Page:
Like the rest of the strong supporting female cast, Lubna Azabal is disappointingly limited to just the one scene – despite offering considerably more weight than the main players. One would presume the sheer level of acting talent acquired for the film would give it some redeeming features, but even Oscar-nominee Chiwetel Ejiofor (as Peter) is reduced to a one-note, distrustful misogynist.
Mara has been woefully miscast as Mary, carrying a blank emotional expressiveness that blights several moments of a story which possesses such rich filmmaking potential. That the usually-wonderful Mara now seems to be a vacuum, devoid of any spirit, can only be attributed to the film’s director, whose dismal orchestration has deprived the lead of her characteristic emotional range.
If moviegoers are attracted to the film if only to see how the key set-pieces are handled, they will leave bitterly disappointed. The resurrection itself is reduced to a detached long-shot of the cave’s surroundings, while Mary’s interaction with the crucified Jesus is equally as lifeless – only worsened by her subsequent apathy to Judas. The vignette used to shoot Mary’s reaction to Jesus walking the Via Dolorosa, meanwhile, is as stale as the Apostles’ broken bread.
Aside from the performances themselves, the casting alone is sure to be a point of controversy. Only three years after facing whitewashing accusations for her role in Pan, Mara will likely need to confront similar questions over her playing the titular Mary. From Noah to Exodus: Gods and Kings, the Hollywood biblical is no stranger to casting white American faces for what are predominantly Arab roles – and although Mary Magdalene is somewhat an improvement on the aforementioned epics, the casting of both Mara and Phoenix will undoubtedly raise eyebrows. With Phoenix slipping into his role more seamlessly, it is admittedly less of a distraction – but the pale, sore thumb of Mara remained a constant hindrance to the narrative.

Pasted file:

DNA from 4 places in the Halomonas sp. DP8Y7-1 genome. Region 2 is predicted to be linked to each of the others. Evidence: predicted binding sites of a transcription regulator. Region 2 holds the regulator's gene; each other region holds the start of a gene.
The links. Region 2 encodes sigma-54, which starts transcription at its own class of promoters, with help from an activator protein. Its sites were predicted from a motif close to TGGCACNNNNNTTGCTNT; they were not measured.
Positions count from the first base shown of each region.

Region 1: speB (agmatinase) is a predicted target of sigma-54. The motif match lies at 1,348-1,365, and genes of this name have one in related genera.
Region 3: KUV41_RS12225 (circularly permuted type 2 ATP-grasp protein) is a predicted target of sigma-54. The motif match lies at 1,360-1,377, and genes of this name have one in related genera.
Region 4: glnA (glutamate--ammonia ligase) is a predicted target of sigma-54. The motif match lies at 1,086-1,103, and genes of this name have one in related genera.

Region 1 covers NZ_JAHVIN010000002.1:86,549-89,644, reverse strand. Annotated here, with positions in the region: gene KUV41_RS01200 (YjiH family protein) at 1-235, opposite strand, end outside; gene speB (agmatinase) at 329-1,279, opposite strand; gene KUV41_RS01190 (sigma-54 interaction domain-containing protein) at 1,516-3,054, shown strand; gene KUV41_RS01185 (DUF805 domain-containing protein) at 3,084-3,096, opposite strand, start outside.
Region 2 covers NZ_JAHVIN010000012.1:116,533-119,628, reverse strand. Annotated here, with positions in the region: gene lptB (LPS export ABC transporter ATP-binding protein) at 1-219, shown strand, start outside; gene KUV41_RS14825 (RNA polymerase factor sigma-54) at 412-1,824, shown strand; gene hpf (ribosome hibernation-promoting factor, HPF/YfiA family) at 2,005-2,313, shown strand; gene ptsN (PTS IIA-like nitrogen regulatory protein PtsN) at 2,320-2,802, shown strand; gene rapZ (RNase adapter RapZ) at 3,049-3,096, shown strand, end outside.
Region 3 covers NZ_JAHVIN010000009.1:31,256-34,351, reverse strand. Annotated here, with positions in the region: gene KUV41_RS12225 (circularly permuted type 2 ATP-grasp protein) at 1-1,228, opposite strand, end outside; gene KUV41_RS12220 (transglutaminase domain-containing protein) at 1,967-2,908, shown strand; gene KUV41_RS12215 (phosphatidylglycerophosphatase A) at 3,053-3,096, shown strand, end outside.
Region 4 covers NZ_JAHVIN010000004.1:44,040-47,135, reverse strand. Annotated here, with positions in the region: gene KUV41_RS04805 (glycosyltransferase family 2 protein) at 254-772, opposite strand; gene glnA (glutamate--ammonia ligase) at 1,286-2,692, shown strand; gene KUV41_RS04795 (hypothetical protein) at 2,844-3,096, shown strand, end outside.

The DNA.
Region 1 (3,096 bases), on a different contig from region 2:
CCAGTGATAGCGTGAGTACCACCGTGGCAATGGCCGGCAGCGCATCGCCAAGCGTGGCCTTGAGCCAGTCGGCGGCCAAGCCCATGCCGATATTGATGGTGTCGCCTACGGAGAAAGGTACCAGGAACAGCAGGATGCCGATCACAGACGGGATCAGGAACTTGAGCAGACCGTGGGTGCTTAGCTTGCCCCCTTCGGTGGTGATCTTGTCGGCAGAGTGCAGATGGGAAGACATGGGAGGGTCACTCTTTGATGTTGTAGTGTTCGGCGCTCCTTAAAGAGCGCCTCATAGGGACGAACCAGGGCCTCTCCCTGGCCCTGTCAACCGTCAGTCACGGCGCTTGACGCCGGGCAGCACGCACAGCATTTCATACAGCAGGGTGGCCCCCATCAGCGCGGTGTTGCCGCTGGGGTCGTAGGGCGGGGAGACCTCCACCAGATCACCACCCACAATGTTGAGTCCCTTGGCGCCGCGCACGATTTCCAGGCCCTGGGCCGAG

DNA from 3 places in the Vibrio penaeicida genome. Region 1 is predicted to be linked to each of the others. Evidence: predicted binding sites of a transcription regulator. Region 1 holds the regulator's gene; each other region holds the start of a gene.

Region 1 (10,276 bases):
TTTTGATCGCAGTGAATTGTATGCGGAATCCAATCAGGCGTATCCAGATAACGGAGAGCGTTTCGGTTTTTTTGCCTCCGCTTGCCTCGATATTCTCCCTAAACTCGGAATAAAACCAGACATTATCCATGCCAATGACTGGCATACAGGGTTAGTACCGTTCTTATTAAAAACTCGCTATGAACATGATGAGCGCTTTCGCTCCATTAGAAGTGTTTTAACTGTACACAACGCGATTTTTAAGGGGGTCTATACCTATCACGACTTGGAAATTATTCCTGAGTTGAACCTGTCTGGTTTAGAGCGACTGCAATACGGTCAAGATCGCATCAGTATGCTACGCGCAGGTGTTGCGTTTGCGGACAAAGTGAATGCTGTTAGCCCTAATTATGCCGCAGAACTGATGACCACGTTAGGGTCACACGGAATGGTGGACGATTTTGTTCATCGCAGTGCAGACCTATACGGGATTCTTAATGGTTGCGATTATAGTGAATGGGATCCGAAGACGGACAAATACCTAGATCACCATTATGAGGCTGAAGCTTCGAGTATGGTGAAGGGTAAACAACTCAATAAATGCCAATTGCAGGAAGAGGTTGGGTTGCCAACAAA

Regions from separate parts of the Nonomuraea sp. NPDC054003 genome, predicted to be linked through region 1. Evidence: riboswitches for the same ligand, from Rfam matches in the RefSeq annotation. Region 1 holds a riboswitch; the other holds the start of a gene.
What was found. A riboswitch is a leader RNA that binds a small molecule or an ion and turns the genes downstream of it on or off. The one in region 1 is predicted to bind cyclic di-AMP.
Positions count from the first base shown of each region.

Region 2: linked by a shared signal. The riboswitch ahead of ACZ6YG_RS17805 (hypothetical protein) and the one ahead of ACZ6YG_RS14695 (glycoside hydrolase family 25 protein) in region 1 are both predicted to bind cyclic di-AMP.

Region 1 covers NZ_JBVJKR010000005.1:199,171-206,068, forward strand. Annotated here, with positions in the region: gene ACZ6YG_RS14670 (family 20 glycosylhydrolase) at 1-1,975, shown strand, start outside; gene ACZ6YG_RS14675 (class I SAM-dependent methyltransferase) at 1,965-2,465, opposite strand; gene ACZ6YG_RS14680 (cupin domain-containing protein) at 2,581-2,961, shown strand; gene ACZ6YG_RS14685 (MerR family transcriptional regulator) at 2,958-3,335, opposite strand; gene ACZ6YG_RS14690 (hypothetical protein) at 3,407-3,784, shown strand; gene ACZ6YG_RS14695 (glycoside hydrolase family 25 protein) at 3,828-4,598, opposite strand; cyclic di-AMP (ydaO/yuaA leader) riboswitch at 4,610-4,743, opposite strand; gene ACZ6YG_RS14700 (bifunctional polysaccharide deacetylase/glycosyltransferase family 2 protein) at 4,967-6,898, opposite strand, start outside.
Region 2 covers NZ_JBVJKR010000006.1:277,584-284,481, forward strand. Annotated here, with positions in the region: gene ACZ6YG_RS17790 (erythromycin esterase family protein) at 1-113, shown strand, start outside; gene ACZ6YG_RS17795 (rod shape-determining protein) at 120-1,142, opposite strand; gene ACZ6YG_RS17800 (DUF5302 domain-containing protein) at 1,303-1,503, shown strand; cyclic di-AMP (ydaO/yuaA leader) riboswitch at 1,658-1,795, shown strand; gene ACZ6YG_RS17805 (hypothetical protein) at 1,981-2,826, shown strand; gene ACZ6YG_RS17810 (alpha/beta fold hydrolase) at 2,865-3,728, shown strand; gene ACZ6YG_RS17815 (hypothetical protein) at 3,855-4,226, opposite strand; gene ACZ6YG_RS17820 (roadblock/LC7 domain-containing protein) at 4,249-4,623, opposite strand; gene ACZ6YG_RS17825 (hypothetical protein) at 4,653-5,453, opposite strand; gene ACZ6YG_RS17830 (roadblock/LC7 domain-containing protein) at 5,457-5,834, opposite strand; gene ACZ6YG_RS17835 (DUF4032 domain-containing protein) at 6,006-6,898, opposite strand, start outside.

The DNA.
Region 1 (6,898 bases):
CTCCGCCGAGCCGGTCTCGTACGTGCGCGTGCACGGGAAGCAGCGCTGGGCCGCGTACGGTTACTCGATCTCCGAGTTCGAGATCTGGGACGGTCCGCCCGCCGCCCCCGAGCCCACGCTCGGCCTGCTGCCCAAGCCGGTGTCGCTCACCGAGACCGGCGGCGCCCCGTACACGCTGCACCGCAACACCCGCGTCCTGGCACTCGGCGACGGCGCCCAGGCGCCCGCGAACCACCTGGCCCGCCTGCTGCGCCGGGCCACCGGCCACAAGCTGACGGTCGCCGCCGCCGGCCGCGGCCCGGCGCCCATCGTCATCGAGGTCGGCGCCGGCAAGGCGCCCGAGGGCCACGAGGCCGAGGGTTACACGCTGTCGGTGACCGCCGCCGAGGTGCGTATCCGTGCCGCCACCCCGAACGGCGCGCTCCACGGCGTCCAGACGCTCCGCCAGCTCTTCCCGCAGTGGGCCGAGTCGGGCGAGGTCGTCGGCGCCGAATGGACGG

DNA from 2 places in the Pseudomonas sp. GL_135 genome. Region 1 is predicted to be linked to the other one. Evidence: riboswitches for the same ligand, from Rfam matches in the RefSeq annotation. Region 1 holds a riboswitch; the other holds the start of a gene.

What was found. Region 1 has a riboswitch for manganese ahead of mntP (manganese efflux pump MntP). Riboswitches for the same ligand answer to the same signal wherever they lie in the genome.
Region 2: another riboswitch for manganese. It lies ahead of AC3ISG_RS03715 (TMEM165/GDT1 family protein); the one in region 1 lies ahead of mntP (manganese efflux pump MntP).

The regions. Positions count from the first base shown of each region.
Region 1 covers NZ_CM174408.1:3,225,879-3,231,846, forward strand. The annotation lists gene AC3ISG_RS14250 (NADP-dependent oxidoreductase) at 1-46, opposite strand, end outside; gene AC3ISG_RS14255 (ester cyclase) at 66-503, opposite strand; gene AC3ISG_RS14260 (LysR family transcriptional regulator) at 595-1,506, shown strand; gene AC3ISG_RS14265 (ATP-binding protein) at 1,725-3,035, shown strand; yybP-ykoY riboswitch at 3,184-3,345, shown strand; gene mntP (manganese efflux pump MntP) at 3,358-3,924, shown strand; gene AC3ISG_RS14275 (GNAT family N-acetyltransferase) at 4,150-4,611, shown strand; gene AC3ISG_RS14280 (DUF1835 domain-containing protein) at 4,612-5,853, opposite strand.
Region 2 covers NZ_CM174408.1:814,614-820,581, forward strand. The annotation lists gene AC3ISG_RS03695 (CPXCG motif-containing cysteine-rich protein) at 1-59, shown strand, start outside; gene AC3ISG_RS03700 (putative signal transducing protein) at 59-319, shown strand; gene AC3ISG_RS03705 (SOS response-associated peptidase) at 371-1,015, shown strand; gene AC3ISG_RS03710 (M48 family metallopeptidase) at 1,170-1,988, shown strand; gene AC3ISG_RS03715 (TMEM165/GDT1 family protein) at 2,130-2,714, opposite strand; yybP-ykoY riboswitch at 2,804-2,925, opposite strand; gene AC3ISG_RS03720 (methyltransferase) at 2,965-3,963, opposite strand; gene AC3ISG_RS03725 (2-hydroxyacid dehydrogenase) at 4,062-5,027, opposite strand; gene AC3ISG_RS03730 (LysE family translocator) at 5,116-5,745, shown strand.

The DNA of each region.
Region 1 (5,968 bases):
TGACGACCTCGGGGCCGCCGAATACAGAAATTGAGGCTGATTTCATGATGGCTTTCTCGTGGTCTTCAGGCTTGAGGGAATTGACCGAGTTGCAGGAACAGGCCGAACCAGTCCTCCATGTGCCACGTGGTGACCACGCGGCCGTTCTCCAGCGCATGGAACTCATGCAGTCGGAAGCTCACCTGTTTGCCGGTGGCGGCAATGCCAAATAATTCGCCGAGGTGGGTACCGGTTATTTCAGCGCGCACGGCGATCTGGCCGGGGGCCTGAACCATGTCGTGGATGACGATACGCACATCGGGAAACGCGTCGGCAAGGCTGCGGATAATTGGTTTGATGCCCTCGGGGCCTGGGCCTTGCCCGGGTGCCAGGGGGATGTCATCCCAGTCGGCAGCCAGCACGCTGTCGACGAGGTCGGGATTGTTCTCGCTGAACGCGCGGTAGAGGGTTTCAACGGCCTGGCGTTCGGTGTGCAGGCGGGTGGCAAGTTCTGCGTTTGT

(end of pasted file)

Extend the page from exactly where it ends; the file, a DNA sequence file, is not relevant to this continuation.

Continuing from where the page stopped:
The irritating sound design is miles off the mark that it has so blatantly set out to reach. The highly-derivative muffled effect has become such a tired method of creating atmosphere, while some cartoonish Darth Vader breathing in one hyperrealist scene is a farce of burlesque proportions.
Enormous credit must go to the ever-brilliant Jóhann Jóhannsson, whose posthumous score lifts an otherwise forgettable affair to some cinematic relevance, at least. Along with his impressive landscape cinematography, there is some beautiful low-light photography from Greig Fraser – whose previous work on Rogue One and Davis’ Lion similarly lifted those films.
Mary Magdalene is a film that has a purpose; it seeks to give an overtold story a unique and underrepresented perspective. For this alone, it deserves credit – but it also feels infinitely more frustrating when it turns out to be such a benumb failure.
Dir: Garth Davis
Scr: Helen Edmundson, Philippa Goslett
Cast: Rooney Mara, Joaquin Phoenix, Chiwetel Ejiofor, Tahar Rahim
Prd: Iain Cunning, Emile Sherman, Liz Watts
DOP: Greig Fraser
Music: Jóhann Jóhannsson, Hildur Guðnadóttir
Country: USA, UK, Australia
Runtime: 120 mins
Mary Magdalene is released in cinemas on 16th March 2018